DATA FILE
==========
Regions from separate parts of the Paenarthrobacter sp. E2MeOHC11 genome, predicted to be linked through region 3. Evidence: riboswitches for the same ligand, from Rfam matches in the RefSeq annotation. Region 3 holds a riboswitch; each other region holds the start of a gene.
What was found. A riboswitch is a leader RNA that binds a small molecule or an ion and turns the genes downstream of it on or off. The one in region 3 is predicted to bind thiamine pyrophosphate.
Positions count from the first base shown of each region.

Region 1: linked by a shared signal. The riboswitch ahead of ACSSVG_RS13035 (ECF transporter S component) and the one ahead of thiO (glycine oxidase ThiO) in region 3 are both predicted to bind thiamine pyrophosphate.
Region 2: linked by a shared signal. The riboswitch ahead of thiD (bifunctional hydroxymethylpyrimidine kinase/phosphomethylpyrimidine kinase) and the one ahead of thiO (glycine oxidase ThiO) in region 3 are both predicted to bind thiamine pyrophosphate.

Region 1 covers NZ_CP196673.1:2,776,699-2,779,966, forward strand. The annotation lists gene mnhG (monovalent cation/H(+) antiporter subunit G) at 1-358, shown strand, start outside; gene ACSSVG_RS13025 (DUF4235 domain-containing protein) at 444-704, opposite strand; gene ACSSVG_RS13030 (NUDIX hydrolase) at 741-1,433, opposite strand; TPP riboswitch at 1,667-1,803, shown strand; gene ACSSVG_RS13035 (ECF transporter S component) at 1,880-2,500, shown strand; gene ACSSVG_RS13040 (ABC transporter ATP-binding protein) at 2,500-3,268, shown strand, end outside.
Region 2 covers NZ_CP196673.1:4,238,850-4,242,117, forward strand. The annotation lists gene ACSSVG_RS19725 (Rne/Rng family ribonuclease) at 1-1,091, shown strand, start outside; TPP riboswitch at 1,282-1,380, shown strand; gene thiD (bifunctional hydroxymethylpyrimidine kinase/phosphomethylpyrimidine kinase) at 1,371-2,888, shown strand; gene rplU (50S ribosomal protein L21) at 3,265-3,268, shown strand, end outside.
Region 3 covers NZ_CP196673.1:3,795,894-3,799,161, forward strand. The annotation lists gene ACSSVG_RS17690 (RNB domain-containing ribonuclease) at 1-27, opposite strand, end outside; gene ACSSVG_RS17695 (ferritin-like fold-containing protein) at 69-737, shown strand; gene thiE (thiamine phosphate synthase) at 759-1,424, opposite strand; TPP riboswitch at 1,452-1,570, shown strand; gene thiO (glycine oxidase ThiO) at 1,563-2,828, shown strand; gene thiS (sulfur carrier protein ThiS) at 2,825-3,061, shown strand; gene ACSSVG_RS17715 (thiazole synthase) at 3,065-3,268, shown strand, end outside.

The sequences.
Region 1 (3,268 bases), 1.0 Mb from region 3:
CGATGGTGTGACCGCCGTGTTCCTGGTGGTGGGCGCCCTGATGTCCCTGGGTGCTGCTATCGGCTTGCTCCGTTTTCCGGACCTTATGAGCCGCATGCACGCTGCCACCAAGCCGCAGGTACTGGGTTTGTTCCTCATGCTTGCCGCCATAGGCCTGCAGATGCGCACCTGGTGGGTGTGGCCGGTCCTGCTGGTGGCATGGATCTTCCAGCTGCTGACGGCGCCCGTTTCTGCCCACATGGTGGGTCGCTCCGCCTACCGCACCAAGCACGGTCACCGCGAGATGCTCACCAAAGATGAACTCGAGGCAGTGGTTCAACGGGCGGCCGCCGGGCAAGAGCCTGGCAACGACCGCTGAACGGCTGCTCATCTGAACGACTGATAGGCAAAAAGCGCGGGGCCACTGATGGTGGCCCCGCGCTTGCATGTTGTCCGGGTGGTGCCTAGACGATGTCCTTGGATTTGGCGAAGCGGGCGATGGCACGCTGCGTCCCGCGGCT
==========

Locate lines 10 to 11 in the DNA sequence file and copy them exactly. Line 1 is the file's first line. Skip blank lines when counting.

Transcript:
Region 1 (3,268 bases), 1.0 Mb from region 3:
CGATGGTGTGACCGCCGTGTTCCTGGTGGTGGGCGCCCTGATGTCCCTGGGTGCTGCTATCGGCTTGCTCCGTTTTCCGGACCTTATGAGCCGCATGCACGCTGCCACCAAGCCGCAGGTACTGGGTTTGTTCCTCATGCTTGCCGCCATAGGCCTGCAGATGCGCACCTGGTGGGTGTGGCCGGTCCTGCTGGTGGCATGGATCTTCCAGCTGCTGACGGCGCCCGTTTCTGCCCACATGGTGGGTCGCTCCGCCTACCGCACCAAGCACGGTCACCGCGAGATGCTCACCAAAGATGAACTCGAGGCAGTGGTTCAACGGGCGGCCGCCGGGCAAGAGCCTGGCAACGACCGCTGAACGGCTGCTCATCTGAACGACTGATAGGCAAAAAGCGCGGGGCCACTGATGGTGGCCCCGCGCTTGCATGTTGTCCGGGTGGTGCCTAGACGATGTCCTTGGATTTGGCGAAGCGGGCGATGGCACGCTGCGTCCCGCGGCT